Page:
Daniel Murphy

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DiCaro: LGBTQ Cubs Fans Deserve Better

Daniel Murphy made anti-gay comments in 2015.

Julie DiCaro
August 22, 2018 - 4:25 pm
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(670 The Score) Back in spring training in 2015, Mets general manager Sandy Alderson tried to foster understanding and tolerance in his team's clubhouse by inviting Billy Bean, an openly gay former big leaguer and MLB’s inclusion ambassador, to spend a day in uniform with the club. Twenty years earlier, Bean had left baseball after a six-year career, feeling he could no longer endure hiding who he was. He also didn’t feel he could come out and remain in the game.

One of the players with the Mets that year was Daniel Murphy. That fall, he’d go on to destroy the Cubs in the National League Championship Series, hitting .529 with four home runs in a series sweep. But at the time, Murphy was just another player on the Mets who was asked about Bean’s message to the team by a reporter. Murphy could've replied that Bean was welcome in the Mets clubhouse. He could've said Bean seemed like a great guy with an important message. He could've said nothing at all.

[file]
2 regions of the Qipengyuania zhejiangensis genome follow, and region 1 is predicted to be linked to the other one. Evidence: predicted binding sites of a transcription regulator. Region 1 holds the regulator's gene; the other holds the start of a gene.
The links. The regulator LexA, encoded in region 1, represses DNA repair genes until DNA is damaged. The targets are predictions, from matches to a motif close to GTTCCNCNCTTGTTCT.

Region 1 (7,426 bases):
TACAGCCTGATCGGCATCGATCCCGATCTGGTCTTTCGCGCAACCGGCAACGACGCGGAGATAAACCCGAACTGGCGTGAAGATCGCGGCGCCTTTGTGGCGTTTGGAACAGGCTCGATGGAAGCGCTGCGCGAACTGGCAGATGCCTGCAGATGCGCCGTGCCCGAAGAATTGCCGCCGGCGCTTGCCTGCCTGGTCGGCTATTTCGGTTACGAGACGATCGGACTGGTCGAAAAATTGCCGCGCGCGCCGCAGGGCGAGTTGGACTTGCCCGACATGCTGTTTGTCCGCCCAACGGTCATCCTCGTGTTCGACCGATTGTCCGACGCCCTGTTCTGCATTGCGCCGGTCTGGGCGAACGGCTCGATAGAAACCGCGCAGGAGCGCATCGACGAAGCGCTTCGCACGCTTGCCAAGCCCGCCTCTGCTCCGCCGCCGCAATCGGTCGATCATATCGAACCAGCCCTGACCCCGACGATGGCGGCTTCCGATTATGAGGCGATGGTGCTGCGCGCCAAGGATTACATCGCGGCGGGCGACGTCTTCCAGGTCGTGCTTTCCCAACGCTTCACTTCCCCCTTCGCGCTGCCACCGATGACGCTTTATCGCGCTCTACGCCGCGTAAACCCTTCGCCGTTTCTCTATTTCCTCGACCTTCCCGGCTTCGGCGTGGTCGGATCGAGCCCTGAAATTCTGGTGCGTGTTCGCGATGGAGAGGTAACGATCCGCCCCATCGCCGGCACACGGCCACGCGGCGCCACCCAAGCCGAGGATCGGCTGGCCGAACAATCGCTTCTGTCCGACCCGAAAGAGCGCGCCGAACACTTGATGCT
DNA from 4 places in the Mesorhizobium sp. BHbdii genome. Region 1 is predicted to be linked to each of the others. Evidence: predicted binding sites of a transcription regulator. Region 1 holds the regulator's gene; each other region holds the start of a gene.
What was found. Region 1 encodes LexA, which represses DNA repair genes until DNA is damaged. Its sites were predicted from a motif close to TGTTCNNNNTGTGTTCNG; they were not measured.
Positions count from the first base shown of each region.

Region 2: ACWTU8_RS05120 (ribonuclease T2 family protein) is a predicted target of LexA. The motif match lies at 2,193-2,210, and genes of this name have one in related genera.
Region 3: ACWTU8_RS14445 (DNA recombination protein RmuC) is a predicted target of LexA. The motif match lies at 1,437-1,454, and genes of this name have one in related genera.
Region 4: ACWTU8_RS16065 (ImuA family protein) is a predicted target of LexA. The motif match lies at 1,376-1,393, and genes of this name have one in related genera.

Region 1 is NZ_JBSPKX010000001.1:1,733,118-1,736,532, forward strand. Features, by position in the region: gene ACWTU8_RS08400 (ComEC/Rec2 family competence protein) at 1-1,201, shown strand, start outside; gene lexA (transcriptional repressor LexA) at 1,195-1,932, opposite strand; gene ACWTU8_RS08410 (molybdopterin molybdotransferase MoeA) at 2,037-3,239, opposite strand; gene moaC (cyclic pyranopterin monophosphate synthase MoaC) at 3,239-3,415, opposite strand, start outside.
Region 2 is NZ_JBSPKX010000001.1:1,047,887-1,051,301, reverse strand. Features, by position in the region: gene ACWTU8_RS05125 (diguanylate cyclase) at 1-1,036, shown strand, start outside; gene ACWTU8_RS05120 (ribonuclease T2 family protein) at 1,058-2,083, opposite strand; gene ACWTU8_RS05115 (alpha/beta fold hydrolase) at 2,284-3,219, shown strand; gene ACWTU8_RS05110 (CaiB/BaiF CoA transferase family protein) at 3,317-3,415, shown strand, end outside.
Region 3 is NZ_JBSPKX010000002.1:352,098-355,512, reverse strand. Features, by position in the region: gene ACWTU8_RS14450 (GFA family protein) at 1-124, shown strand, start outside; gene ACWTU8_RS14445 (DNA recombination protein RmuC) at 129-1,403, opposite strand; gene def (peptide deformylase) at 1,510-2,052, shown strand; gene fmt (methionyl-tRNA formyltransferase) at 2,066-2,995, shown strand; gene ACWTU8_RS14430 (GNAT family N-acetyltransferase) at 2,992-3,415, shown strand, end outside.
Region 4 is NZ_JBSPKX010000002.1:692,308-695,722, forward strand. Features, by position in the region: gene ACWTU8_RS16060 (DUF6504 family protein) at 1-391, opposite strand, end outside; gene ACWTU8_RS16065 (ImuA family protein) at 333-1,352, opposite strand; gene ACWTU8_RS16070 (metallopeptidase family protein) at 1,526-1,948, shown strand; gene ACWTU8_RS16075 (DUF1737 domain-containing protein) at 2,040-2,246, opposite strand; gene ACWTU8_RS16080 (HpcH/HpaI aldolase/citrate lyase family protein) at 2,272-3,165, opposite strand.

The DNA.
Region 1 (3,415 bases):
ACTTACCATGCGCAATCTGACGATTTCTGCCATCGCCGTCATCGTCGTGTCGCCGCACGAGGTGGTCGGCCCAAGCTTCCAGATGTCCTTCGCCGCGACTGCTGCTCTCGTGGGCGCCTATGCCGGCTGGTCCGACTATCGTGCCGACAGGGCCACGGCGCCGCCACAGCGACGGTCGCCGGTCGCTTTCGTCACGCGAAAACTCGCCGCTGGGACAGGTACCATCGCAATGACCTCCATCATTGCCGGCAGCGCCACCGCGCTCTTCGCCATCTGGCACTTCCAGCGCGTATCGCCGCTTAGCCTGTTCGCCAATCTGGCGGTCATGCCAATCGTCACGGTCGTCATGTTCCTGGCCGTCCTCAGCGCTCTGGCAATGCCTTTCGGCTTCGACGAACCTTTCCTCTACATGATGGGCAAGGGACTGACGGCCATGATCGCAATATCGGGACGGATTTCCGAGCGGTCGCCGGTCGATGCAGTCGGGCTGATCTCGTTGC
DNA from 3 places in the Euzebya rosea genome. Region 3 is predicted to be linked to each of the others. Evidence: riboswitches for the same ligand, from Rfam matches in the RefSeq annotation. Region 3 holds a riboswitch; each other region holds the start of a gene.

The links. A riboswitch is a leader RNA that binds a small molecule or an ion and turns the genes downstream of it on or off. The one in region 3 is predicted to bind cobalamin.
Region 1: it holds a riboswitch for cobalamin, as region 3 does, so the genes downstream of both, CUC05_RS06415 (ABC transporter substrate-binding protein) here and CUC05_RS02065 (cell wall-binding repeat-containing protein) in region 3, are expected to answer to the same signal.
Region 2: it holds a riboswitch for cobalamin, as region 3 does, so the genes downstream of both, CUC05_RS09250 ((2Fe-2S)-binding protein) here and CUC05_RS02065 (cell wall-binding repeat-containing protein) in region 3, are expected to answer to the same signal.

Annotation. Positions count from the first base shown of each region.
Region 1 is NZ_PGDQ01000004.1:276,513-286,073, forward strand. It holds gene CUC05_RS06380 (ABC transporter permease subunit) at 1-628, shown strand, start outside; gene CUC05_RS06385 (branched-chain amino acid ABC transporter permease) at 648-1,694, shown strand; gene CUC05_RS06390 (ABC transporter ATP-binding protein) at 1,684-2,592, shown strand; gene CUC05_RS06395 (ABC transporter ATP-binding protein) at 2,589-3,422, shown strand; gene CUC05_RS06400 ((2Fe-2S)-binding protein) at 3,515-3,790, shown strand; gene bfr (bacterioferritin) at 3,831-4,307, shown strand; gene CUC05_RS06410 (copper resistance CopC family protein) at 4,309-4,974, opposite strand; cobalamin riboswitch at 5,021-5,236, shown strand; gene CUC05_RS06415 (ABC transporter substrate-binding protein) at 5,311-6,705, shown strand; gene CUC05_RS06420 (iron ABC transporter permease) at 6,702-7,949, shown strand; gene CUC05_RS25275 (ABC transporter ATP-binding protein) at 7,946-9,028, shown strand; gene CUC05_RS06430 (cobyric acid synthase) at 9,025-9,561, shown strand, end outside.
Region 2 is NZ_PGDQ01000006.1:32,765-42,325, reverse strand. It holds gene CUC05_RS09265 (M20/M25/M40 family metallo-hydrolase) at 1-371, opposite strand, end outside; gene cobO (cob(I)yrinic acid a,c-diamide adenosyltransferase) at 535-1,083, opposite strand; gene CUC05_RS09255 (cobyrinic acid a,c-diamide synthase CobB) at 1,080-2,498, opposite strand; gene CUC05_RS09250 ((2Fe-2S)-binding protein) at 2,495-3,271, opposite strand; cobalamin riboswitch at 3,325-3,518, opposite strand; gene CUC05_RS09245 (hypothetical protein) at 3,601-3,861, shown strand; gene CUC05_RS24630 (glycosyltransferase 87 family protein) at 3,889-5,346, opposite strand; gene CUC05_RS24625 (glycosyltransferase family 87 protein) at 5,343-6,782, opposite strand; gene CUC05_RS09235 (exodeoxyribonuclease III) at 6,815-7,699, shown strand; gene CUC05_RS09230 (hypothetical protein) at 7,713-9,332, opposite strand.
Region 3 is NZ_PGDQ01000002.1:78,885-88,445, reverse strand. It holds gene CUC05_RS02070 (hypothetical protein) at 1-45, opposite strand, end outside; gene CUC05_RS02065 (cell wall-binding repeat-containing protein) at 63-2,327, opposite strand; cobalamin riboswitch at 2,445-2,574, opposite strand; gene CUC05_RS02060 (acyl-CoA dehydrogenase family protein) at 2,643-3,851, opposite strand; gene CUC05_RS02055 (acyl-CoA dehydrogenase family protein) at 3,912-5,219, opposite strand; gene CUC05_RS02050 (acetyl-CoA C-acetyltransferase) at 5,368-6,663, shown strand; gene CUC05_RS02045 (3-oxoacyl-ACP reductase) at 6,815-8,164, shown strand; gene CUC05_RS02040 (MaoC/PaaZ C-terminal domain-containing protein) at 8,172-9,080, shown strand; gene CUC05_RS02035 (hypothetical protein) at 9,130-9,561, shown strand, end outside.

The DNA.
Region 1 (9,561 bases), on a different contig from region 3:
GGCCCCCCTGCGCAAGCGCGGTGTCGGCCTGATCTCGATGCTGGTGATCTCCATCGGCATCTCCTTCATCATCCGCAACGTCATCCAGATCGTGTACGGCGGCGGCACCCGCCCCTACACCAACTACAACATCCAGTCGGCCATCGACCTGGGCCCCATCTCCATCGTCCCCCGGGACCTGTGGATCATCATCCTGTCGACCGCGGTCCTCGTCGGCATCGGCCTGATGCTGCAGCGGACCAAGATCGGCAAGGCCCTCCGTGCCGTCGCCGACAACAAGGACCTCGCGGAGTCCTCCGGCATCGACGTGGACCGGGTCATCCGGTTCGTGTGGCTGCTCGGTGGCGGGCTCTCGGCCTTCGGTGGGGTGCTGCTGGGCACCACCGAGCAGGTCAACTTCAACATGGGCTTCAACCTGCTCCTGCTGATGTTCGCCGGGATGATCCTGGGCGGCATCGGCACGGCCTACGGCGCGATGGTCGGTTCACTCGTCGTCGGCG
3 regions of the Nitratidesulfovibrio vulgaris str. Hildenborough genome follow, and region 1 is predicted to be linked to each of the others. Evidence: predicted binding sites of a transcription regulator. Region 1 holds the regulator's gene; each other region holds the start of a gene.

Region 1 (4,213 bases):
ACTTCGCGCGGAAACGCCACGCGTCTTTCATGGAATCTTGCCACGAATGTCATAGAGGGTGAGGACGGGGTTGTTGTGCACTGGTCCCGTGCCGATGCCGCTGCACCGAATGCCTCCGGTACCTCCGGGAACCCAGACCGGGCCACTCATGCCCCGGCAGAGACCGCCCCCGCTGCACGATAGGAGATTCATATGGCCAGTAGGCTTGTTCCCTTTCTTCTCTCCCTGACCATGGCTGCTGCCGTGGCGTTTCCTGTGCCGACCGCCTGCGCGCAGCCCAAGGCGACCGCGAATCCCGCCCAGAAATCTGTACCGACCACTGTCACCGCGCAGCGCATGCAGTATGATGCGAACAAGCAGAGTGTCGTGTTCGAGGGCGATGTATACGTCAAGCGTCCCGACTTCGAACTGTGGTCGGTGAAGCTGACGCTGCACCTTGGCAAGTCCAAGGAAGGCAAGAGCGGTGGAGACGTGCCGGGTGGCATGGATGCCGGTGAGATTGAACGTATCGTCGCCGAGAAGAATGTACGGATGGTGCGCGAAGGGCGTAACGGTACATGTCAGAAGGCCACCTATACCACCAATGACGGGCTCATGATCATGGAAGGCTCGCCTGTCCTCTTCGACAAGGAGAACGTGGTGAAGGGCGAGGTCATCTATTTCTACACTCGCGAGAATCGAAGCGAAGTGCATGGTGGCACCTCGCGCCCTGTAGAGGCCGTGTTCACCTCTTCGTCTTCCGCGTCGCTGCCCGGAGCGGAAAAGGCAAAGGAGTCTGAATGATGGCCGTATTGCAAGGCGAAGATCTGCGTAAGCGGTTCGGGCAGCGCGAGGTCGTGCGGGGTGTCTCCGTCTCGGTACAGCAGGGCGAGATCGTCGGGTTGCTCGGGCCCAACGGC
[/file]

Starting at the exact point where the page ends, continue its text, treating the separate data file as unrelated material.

Instead, took a different route.

"I disagree with his lifestyle," Murphy said. "I do disagree with the fact that Billy is a homosexual. That doesn't mean I can't still invest in him and get to know him. I don't think the fact that someone is a homosexual should completely shut the door on investing in them in a relational aspect. Getting to know him. That, I would say, you can still accept them but I do disagree with the lifestyle, 100 percent."

Murphy went on to talk about hating the sin but loving the sinner, using the old trope to mask his intolerance. But the damage was already done. Murphy’s comments whipped around baseball fans like wildfire. He was branded and anti-gay bigot by fans.

Fast forward to 2018 and a struggling Cubs team. Though the Cubs hold the best record in the National League, the offense has been maddenly inconsistent. Former MVP Kris Bryant has been on the disabled list since late July. Addison Russell is struggling with a hand injury and has morphed into a black hole in the lineup. Willson Contreras seems to have lost his power stroke. The team has scored exactly one run in each of its past five games.

And so the Cubs -- who have had a presence in the Chicago Pride Parade every year since 2010, who have been hosting "Out at Wrigley" since 2001 and whose stadium sits just outside one the most iconic LGBTQ neighborhoods in the country -- decided to trade for Murphy on Tuesday.